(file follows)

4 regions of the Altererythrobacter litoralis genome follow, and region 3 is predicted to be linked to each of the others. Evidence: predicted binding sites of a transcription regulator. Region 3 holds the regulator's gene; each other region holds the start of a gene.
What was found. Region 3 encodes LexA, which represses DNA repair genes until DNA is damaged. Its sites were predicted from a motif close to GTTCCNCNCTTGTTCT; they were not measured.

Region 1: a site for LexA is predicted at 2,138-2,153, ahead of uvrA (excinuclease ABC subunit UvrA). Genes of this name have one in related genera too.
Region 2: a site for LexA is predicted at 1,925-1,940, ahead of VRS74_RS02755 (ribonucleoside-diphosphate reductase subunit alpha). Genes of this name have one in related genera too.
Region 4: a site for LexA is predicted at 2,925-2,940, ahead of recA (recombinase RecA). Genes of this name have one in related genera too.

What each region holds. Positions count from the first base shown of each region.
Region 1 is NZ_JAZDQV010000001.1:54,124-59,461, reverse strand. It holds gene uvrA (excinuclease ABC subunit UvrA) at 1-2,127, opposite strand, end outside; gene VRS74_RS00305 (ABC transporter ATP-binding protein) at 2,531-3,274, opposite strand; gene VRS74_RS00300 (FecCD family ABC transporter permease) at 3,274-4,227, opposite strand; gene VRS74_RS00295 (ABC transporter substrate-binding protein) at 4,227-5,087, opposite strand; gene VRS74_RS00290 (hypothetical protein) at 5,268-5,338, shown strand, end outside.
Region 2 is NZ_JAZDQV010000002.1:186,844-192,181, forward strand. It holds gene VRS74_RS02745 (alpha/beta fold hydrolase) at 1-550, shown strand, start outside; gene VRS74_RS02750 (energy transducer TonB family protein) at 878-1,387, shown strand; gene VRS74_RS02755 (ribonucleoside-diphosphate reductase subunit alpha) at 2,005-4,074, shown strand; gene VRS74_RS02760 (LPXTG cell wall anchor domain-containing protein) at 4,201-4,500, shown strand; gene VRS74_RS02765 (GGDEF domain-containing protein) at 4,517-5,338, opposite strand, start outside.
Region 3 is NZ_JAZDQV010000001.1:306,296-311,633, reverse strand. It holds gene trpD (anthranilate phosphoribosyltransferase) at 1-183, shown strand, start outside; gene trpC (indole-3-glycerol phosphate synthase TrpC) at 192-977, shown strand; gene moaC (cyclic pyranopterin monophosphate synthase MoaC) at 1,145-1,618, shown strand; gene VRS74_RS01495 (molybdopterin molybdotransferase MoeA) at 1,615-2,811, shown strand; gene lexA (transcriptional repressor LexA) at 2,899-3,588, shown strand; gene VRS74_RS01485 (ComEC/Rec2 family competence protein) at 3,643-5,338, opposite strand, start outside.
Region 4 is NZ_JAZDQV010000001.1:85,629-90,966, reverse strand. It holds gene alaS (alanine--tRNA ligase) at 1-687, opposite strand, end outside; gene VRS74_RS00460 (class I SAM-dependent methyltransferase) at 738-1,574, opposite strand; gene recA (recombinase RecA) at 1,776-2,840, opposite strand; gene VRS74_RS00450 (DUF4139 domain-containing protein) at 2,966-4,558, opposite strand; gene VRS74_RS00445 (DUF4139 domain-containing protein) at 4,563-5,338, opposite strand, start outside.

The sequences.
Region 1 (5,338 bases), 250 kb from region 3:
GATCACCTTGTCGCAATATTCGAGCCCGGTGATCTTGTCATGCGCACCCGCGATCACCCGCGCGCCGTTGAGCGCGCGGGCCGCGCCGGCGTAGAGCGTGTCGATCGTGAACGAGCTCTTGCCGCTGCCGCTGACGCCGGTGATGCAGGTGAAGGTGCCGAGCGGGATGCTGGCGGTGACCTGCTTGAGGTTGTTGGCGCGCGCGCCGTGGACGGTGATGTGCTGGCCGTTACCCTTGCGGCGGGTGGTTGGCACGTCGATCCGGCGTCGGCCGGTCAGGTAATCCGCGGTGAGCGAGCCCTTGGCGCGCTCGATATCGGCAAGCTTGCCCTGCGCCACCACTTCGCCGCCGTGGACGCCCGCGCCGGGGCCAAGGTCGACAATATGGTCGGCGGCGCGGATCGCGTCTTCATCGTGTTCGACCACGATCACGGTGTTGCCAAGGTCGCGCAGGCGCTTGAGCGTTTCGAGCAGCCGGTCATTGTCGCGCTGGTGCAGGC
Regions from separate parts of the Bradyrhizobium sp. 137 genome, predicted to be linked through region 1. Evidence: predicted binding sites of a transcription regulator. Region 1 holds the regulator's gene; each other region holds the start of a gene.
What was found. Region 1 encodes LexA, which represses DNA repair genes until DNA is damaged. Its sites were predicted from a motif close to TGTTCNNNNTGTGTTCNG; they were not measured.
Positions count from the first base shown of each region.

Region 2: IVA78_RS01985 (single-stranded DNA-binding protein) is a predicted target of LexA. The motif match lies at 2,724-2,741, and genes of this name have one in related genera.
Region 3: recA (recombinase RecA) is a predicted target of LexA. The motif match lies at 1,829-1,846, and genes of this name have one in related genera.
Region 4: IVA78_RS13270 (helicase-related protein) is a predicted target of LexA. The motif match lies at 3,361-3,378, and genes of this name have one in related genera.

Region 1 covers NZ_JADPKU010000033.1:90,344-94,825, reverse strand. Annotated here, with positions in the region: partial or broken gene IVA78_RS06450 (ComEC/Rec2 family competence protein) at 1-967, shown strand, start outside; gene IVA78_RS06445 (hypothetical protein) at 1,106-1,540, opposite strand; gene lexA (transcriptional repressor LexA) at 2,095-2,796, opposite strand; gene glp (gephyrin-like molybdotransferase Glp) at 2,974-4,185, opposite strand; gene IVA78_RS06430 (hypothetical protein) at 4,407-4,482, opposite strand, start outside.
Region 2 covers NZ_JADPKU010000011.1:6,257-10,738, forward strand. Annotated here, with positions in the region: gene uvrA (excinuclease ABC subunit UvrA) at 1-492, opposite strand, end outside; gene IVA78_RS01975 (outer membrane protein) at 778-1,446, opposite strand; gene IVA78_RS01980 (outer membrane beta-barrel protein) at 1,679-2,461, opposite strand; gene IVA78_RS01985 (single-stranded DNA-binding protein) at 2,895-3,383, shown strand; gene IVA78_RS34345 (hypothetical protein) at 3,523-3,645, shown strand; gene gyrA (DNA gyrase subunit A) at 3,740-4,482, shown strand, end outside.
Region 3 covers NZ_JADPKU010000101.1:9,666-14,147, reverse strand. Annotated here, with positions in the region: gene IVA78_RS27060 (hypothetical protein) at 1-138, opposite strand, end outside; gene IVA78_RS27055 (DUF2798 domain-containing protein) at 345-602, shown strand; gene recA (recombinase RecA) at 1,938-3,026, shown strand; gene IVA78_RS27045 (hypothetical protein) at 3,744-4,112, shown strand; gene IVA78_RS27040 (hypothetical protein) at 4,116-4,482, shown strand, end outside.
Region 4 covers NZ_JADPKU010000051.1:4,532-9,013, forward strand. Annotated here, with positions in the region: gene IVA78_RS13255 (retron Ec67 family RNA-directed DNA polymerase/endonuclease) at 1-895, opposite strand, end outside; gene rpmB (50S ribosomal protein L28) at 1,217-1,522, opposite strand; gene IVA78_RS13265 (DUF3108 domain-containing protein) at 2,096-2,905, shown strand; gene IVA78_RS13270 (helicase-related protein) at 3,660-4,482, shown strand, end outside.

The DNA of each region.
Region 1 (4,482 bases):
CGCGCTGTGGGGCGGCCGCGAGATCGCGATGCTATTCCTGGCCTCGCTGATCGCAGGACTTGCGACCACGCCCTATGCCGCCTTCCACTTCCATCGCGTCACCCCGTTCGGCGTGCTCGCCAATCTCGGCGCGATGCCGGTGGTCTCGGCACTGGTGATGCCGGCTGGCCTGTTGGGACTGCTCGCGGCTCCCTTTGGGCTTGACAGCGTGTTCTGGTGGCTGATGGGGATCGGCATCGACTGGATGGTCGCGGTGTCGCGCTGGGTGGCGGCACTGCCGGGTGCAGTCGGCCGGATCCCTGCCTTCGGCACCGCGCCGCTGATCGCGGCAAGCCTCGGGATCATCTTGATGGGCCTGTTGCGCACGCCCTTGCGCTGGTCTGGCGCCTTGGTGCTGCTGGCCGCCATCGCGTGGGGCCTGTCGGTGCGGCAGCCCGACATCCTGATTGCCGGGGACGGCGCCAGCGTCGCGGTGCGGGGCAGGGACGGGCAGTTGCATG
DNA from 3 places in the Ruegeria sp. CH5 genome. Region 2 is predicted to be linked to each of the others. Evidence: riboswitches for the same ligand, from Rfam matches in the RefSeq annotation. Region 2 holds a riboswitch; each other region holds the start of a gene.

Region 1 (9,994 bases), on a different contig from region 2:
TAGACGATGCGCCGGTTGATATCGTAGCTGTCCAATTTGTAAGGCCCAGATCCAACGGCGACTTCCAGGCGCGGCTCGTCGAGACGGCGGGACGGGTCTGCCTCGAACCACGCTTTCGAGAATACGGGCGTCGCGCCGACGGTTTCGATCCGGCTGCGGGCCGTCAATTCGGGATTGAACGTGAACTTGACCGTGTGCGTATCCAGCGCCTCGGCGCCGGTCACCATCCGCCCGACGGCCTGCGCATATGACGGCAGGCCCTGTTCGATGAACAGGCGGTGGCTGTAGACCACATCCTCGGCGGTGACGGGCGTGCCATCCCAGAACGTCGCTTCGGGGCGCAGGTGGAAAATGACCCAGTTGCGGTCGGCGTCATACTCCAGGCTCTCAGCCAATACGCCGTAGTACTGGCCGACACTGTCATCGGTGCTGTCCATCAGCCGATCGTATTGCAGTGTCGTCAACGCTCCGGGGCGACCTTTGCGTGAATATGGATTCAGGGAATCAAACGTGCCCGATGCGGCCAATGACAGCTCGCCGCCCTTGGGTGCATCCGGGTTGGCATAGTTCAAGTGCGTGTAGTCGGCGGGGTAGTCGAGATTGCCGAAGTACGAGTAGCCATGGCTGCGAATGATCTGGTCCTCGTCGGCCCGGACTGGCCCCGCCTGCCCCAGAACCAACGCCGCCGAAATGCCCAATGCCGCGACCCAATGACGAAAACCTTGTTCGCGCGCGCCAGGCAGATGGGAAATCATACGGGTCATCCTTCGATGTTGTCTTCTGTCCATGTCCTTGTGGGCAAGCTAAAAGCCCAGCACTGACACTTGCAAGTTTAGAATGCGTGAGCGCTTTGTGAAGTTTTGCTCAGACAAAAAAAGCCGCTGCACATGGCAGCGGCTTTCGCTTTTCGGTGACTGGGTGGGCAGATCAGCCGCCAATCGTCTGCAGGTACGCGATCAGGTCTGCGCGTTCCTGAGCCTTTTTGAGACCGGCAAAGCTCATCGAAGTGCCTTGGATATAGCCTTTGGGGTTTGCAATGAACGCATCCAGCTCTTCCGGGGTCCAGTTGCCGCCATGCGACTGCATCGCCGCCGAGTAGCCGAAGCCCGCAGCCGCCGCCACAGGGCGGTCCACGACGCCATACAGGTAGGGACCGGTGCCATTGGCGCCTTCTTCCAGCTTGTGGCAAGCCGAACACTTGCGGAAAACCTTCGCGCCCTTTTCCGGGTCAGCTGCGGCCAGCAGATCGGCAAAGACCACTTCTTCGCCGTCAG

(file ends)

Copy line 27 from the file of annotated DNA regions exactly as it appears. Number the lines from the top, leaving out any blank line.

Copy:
DNA from 3 places in the Ruegeria sp. CH5 genome. Region 2 is predicted to be linked to each of the others. Evidence: riboswitches for the same ligand, from Rfam matches in the RefSeq annotation. Region 2 holds a riboswitch; each other region holds the start of a gene.